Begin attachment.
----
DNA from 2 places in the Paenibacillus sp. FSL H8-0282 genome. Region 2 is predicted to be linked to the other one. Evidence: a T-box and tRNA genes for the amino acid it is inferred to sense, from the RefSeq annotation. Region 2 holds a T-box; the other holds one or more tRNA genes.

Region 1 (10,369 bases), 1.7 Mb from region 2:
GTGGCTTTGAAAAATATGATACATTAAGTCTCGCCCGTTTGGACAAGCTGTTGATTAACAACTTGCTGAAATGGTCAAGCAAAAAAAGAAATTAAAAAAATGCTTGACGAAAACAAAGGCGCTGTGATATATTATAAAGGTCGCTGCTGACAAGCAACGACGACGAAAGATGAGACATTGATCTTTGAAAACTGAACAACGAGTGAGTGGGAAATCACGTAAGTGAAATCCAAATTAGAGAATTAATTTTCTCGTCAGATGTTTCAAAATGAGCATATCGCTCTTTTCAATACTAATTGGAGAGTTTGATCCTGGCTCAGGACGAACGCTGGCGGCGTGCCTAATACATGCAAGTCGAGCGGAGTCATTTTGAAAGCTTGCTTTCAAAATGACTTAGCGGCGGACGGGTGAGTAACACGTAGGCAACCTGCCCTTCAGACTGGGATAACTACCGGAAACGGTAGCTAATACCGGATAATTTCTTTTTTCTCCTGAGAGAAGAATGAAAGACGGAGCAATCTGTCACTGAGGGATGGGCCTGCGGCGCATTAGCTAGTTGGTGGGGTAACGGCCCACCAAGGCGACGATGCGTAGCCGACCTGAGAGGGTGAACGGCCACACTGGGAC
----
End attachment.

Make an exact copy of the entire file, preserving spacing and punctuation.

DNA from 2 places in the Paenibacillus sp. FSL H8-0282 genome. Region 2 is predicted to be linked to the other one. Evidence: a T-box and tRNA genes for the amino acid it is inferred to sense, from the RefSeq annotation. Region 2 holds a T-box; the other holds one or more tRNA genes.

Region 1 (10,369 bases), 1.7 Mb from region 2:
GTGGCTTTGAAAAATATGATACATTAAGTCTCGCCCGTTTGGACAAGCTGTTGATTAACAACTTGCTGAAATGGTCAAGCAAAAAAAGAAATTAAAAAAATGCTTGACGAAAACAAAGGCGCTGTGATATATTATAAAGGTCGCTGCTGACAAGCAACGACGACGAAAGATGAGACATTGATCTTTGAAAACTGAACAACGAGTGAGTGGGAAATCACGTAAGTGAAATCCAAATTAGAGAATTAATTTTCTCGTCAGATGTTTCAAAATGAGCATATCGCTCTTTTCAATACTAATTGGAGAGTTTGATCCTGGCTCAGGACGAACGCTGGCGGCGTGCCTAATACATGCAAGTCGAGCGGAGTCATTTTGAAAGCTTGCTTTCAAAATGACTTAGCGGCGGACGGGTGAGTAACACGTAGGCAACCTGCCCTTCAGACTGGGATAACTACCGGAAACGGTAGCTAATACCGGATAATTTCTTTTTTCTCCTGAGAGAAGAATGAAAGACGGAGCAATCTGTCACTGAGGGATGGGCCTGCGGCGCATTAGCTAGTTGGTGGGGTAACGGCCCACCAAGGCGACGATGCGTAGCCGACCTGAGAGGGTGAACGGCCACACTGGGAC